This shift in Japan’s fundamental views on regional security is on par with Germany’s abandonment of the political tradition of Ostpolitik, based on the assumption that cultivation of economic ties with the Soviet Union and then Russia would ensure a peaceful evolution of the European security system. The new German policy aimed at deterring and defeating aggressive Russia, which introduced into the political lexicon the term Zeitenwende, remains unstable and is even compared to the famous “Schrödinger’s cat”, which is presumed to be simultaneously alive and dead.  Japan’s new course is by no means free of controversies, but it is charted unequivocally and firmly set.
Collective Security is Hard Work
As Japan increases its defense budget and invests in new long-range capabilities, its leadership clearly understands that managing an increasingly challenging regional security environment also requires a collective effort. This emphasis on expanding ties with allies and partners aligns Tokyo with U.S. President Biden’s big idea of building an alliance of democracies and the more specific goal of deterring China’s expansionism through the combined efforts of all regional security stakeholders (The White House, October 12, 2022). For Washington, the combined application of ideological and geopolitical frameworks to deal with China appears on the mark, but in order for the U.S. and its allies to successfully implement this approach, they must overcome multiple points of tension and even disagreements over how best to manage the challenge at hand (South China Morning Post [SCMP], January 7).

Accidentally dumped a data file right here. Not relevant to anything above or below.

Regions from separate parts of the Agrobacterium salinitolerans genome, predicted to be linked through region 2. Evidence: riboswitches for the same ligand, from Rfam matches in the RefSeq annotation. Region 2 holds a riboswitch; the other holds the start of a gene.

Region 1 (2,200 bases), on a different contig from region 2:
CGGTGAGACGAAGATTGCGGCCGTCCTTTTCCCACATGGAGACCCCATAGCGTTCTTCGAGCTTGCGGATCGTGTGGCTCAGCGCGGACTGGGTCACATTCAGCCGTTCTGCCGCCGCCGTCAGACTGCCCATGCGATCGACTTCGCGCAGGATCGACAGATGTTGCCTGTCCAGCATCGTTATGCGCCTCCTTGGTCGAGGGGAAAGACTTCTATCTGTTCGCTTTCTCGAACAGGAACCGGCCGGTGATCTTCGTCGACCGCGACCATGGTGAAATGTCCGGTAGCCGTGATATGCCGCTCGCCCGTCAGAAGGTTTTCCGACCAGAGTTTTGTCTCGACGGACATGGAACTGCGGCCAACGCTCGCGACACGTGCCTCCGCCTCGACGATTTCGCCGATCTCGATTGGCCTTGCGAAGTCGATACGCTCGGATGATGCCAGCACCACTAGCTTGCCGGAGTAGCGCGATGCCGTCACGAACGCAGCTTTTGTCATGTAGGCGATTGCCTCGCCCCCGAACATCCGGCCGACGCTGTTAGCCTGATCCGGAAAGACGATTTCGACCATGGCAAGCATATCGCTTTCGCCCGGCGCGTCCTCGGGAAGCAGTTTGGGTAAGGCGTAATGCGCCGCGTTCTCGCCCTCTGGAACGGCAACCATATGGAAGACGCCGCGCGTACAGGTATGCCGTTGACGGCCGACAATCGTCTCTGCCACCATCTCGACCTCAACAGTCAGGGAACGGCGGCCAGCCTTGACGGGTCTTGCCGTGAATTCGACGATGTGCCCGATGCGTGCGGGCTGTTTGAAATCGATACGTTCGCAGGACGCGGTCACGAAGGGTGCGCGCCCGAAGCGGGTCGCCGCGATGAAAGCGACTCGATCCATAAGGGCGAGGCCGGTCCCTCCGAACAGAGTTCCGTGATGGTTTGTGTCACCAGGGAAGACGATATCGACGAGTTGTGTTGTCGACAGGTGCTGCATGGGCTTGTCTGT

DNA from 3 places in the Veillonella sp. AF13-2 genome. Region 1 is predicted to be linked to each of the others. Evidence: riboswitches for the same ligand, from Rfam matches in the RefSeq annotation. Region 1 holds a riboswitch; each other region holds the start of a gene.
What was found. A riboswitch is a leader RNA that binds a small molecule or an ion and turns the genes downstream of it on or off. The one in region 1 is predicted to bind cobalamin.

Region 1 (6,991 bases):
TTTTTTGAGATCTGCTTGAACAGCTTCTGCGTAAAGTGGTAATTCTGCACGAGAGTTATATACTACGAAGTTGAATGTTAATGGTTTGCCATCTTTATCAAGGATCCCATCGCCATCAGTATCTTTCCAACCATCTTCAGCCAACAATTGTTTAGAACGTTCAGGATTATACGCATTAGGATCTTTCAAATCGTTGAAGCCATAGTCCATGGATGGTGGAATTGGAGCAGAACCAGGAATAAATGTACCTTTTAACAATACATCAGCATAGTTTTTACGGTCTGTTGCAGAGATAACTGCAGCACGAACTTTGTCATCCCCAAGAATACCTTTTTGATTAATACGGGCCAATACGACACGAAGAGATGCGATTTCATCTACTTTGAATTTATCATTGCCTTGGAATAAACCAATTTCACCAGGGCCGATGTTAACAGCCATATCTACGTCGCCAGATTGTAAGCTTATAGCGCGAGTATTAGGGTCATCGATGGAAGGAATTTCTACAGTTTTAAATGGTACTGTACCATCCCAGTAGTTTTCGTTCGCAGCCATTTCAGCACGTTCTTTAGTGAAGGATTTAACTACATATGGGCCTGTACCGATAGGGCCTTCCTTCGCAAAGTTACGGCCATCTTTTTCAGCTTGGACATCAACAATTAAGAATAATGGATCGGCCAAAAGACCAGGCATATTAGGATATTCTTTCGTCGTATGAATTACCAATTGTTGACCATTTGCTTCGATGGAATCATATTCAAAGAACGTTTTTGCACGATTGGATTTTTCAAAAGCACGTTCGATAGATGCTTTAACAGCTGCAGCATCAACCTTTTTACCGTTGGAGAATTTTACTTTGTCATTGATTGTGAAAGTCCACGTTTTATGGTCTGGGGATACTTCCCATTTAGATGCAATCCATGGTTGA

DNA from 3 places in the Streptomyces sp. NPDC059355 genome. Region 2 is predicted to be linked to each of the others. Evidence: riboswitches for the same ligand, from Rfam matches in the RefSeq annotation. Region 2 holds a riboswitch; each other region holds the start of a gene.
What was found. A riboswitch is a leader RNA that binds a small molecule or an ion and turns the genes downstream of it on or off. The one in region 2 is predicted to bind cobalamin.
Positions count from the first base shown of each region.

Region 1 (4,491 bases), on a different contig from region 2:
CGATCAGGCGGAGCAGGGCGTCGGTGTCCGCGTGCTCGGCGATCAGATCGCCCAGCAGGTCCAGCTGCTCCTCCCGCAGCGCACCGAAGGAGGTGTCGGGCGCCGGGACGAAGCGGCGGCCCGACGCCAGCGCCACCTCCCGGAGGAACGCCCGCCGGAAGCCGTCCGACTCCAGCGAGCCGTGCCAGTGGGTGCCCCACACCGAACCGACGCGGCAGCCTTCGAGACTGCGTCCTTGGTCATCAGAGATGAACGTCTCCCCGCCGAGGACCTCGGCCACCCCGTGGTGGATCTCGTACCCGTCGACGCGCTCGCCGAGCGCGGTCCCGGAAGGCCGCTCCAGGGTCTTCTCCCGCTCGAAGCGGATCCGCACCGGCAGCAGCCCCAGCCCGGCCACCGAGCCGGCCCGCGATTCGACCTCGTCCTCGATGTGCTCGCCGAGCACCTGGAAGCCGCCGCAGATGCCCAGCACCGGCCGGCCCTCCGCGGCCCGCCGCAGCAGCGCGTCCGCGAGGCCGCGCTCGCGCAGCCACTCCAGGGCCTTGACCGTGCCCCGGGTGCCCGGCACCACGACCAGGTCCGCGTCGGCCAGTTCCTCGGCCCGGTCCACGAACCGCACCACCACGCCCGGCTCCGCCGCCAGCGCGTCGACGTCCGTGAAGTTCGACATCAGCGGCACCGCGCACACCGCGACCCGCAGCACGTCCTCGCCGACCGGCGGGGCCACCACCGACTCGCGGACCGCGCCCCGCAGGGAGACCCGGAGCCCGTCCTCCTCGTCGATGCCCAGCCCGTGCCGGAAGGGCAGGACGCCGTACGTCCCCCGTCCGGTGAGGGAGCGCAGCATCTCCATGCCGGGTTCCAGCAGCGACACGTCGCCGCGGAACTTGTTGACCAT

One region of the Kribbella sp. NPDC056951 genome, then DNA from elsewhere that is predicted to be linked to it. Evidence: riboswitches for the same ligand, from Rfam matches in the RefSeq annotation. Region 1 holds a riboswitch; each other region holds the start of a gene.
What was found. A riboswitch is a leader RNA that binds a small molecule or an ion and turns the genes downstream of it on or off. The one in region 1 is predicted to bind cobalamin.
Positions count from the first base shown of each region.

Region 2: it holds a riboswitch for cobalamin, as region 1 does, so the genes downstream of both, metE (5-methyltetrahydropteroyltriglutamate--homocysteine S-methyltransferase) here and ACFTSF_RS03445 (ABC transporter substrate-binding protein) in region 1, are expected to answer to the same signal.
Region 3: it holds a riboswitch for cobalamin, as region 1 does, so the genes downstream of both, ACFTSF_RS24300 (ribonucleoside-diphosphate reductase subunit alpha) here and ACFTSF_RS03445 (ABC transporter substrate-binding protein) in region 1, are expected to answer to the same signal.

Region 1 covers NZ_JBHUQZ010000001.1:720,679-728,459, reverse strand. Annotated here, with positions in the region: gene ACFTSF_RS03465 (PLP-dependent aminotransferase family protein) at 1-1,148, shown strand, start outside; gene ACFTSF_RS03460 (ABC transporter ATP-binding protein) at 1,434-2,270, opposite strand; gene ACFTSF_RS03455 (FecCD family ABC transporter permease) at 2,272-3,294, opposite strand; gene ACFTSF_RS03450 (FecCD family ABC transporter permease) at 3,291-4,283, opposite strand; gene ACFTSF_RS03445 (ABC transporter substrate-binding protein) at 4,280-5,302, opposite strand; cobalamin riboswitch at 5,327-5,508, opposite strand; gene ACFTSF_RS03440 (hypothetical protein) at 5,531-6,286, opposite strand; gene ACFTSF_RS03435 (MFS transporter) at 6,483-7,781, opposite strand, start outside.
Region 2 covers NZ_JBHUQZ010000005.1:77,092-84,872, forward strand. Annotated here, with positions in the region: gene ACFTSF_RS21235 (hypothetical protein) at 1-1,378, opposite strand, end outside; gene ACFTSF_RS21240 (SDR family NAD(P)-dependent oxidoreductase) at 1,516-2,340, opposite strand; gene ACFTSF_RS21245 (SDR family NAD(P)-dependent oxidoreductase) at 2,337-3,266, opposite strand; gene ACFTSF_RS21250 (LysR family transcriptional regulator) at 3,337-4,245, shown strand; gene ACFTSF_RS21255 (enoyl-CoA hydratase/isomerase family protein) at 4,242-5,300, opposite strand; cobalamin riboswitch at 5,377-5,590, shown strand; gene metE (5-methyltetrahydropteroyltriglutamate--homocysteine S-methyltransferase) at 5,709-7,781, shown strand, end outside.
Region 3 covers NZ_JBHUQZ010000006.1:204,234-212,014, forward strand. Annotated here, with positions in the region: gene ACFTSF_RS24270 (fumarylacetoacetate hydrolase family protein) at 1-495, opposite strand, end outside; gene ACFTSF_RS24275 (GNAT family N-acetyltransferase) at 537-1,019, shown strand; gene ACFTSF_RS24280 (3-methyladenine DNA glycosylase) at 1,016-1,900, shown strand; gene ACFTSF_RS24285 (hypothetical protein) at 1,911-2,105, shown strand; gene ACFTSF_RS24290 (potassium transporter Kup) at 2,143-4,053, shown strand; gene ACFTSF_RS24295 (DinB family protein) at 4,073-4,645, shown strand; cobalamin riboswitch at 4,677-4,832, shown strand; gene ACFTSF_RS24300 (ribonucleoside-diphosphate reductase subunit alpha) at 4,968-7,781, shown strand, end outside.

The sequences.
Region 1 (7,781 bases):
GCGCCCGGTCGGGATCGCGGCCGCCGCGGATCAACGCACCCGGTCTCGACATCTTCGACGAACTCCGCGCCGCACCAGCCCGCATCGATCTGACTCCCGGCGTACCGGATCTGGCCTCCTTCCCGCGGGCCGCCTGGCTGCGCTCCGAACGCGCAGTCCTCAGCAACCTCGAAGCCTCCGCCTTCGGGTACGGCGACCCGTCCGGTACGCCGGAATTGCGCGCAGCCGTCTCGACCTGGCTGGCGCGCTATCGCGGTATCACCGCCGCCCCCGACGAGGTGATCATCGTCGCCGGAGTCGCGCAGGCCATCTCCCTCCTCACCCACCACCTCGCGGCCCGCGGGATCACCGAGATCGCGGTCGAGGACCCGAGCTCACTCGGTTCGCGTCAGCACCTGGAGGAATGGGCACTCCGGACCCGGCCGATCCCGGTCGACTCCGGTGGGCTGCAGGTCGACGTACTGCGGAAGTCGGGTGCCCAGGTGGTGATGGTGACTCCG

One of the main concerns shared by Japan, as well as most of the other East Asian participants in the coalition of democracies, is the reliability of the U.S. commitment to the region. Few doubt the durability of the U.S.-China rivalry, but suspicions linger about a possible shift in attitude under the next U.S. administration toward regional allies. Moreover, these East Asian partners must also grapple with demands from Washington to enforce restrictions on economic ties with China, which affect trade and investment flows in Asia-Pacific (Japan Times, November 25, 2022). A larger issue is the prospect of an extended Russia-Ukraine war of attrition, which could force a shift in U.S. attention and military resources away from East Asia.